Eat a Salad

OCW2020: Weight Bias at the Core

Today for Obesity Care Week, the focus is weight bias, which lies at the core of our problems with making progress against obesity. It’s the core problem because it frustrates us in two ways. First of all, intellectual bias about obesity itself leads some very smart people to think (and say) some very dumb things about obesity. And then second, those dumb ideas about obesity fuel prejudice against the people who live with this chronic disease.

Even worse, people with obesity begin to internalize the bias and double the damage. Allow us to explain.

Intellectual Bias

The fundamental bias about obesity is that it is merely a behavioral problem. People eat too much and move too little. If we had a nickel for every person who lectures us on this false belief, we’d be rich.

But often, they dress their bias in fancy prose and bigger narratives. For example, David Katz tells us that three out of four of us have overweight or obesity because we eat a lousy diet. His bottom line is simple: “Eat a salad.”

The formula here is simple. Poor diet causes obesity. Obesity causes other diseases and an early death. If only we could get people to eat more healthy food, then all would be well and the problem would be solved. Easy peasy. With that line of thinking, the only argument is whether to blame the people with obesity for eating such a poor diet or the food industry for marketing it to us.

But Not So Simple

However, it’s not that simple. While obesity has been rising, the food industry has been marketing ever more food with compelling health claims. “Eat these plant-based burgers! They’ll be good for you and for the planet.” Who doesn’t want a two for one deal like that?

Simplistic narratives get in the way. They dull our curiosity about the real roots of obesity. Exactly how is the food supply promoting obesity? In what ways does our physical environment add to the problem? What about chemicals, drugs, and stressors that contribute to the problem? Why are some people genetically susceptible and others resistant?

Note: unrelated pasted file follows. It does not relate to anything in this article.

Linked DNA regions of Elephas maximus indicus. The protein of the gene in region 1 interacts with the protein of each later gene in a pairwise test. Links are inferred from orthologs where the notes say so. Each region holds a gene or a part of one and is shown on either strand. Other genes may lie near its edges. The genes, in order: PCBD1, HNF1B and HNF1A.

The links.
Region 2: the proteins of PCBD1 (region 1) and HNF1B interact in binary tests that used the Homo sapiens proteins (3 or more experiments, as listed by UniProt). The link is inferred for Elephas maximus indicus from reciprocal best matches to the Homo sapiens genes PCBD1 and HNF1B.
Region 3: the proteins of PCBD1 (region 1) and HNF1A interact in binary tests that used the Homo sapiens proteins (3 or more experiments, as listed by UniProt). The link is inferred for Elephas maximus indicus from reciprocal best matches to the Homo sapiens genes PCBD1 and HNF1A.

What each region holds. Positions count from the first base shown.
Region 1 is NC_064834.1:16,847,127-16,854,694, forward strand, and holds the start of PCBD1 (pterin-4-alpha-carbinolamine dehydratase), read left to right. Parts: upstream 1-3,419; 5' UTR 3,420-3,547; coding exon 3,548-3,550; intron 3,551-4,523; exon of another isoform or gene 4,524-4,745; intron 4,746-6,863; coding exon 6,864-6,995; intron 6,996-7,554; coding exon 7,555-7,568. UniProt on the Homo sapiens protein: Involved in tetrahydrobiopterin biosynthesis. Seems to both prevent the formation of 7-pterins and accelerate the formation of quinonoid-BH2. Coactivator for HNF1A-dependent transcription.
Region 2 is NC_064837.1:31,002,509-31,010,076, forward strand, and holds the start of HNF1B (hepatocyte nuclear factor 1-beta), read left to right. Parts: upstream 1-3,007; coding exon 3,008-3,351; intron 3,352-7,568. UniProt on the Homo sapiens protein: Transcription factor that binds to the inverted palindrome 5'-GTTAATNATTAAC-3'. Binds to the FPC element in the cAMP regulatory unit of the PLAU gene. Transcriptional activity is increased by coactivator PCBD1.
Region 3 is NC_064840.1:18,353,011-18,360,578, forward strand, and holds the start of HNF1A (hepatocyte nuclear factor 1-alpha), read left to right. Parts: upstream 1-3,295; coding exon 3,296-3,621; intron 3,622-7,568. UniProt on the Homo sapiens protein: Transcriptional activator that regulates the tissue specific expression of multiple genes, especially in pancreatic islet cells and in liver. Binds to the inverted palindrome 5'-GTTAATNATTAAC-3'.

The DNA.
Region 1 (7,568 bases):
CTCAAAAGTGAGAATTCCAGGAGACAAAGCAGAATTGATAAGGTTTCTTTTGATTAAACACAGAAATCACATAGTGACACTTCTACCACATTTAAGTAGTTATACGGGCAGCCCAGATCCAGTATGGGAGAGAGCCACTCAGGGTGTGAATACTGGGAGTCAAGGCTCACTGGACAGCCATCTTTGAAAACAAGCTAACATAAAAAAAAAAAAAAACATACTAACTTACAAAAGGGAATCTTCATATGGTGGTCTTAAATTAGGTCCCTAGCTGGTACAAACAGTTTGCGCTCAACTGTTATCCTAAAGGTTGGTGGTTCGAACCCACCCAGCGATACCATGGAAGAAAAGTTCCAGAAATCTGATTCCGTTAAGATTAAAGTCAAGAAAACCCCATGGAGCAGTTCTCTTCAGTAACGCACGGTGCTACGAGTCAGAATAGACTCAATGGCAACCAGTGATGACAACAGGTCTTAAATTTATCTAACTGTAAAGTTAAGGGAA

From Bias to Blame That Compounds the Problem

If you believe that obesity is a simple behavioral problem, then inevitably, blame does land on the people who live with obesity. That adds to the problems we face. A new paper in the American Psychologist by Rebecca Puhl, Mary Himmelstein, and Rebecca Pearl explains this quite well. They describe how stigma contributes to the burden of obesity and undermines people who are seeking care.

Fortunately, people are paying attention this issue. Thea Werkhoven, for example, demonstrates the potential for education of health professionals to reduce the bias against people with obesity in another new paper. Hers and other research serve as a starting point.

This is why we must find more and better ways to reduce weight bias at the core of our difficulties in addressing the health impact of obesity.

Click here for the paper by Puhl et al and here for the paper by Werkhoven.

Eat a Salad, photograph © Alexa Clark / flickr

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March 2, 2020